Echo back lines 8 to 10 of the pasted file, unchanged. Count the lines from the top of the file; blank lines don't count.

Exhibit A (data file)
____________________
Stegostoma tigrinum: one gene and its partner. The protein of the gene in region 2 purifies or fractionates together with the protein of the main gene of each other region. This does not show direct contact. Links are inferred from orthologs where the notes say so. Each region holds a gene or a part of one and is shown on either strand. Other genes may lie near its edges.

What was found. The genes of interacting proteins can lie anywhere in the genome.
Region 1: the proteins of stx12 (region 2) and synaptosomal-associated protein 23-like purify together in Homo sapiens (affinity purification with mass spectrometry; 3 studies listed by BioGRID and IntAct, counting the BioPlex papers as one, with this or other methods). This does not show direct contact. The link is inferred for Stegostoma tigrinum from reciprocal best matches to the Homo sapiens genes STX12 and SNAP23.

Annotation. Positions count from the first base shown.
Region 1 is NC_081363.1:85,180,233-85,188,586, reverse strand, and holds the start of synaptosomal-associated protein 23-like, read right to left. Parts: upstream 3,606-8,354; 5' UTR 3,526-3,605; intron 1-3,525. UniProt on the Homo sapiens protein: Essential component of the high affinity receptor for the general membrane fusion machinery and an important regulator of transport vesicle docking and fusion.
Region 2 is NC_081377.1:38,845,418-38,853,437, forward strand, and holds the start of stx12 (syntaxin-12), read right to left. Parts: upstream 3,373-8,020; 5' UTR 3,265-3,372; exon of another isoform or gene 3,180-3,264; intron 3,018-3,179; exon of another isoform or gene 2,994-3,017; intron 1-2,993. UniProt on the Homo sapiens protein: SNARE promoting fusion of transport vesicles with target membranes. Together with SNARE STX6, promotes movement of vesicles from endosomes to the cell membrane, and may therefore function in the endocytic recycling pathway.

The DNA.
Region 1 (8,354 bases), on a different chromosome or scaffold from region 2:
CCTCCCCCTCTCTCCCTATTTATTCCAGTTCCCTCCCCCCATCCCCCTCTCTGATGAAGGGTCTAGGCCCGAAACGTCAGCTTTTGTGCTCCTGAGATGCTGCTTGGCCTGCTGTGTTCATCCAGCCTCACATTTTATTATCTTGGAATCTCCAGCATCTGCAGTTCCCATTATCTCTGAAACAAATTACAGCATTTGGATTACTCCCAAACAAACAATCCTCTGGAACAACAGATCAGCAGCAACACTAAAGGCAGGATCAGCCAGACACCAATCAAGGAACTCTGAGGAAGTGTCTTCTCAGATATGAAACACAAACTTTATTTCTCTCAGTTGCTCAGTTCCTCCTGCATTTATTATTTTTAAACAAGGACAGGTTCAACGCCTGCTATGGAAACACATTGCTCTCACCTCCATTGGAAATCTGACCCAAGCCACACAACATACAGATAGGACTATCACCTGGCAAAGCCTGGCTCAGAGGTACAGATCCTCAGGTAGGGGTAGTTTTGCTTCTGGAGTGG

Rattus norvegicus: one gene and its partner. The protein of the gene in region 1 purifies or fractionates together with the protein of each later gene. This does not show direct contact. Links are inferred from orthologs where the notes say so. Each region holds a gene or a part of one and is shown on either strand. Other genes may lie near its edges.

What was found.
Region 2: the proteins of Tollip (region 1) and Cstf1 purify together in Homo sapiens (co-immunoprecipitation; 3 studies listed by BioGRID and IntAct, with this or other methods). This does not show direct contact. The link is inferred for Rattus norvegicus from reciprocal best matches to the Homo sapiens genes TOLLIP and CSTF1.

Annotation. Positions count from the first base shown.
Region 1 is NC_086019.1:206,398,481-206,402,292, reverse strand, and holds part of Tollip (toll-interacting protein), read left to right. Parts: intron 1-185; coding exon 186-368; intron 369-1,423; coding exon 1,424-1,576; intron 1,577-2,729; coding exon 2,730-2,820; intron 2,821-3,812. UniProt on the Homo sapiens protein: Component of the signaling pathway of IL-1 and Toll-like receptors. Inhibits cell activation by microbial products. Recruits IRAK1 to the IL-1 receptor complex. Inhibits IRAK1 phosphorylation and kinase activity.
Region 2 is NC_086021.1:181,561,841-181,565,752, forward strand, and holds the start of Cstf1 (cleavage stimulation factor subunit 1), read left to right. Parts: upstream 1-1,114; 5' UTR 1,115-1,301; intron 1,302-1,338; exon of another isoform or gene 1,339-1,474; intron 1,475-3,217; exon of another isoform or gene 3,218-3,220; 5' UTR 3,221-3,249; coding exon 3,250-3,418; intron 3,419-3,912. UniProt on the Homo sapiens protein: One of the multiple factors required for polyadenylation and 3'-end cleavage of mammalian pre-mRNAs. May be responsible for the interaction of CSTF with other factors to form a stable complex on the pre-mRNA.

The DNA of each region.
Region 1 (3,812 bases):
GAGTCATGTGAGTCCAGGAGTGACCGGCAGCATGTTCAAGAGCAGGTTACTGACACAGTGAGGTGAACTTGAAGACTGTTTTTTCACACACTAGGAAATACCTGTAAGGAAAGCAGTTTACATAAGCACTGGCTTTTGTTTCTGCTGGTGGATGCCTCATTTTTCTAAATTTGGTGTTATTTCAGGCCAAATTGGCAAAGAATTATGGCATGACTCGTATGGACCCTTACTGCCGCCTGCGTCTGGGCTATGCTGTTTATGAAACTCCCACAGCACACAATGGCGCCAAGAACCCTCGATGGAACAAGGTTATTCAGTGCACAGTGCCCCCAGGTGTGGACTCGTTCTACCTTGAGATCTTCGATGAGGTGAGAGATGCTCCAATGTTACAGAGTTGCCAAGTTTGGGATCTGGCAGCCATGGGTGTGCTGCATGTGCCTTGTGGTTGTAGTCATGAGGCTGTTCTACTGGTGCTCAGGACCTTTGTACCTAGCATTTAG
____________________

Region 1 (8,354 bases), on a different chromosome or scaffold from region 2:
CCTCCCCCTCTCTCCCTATTTATTCCAGTTCCCTCCCCCCATCCCCCTCTCTGATGAAGGGTCTAGGCCCGAAACGTCAGCTTTTGTGCTCCTGAGATGCTGCTTGGCCTGCTGTGTTCATCCAGCCTCACATTTTATTATCTTGGAATCTCCAGCATCTGCAGTTCCCATTATCTCTGAAACAAATTACAGCATTTGGATTACTCCCAAACAAACAATCCTCTGGAACAACAGATCAGCAGCAACACTAAAGGCAGGATCAGCCAGACACCAATCAAGGAACTCTGAGGAAGTGTCTTCTCAGATATGAAACACAAACTTTATTTCTCTCAGTTGCTCAGTTCCTCCTGCATTTATTATTTTTAAACAAGGACAGGTTCAACGCCTGCTATGGAAACACATTGCTCTCACCTCCATTGGAAATCTGACCCAAGCCACACAACATACAGATAGGACTATCACCTGGCAAAGCCTGGCTCAGAGGTACAGATCCTCAGGTAGGGGTAGTTTTGCTTCTGGAGTGG

Rattus norvegicus: one gene and its partner. The protein of the gene in region 1 purifies or fractionates together with the protein of each later gene. This does not show direct contact. Links are inferred from orthologs where the notes say so. Each region holds a gene or a part of one and is shown on either strand. Other genes may lie near its edges.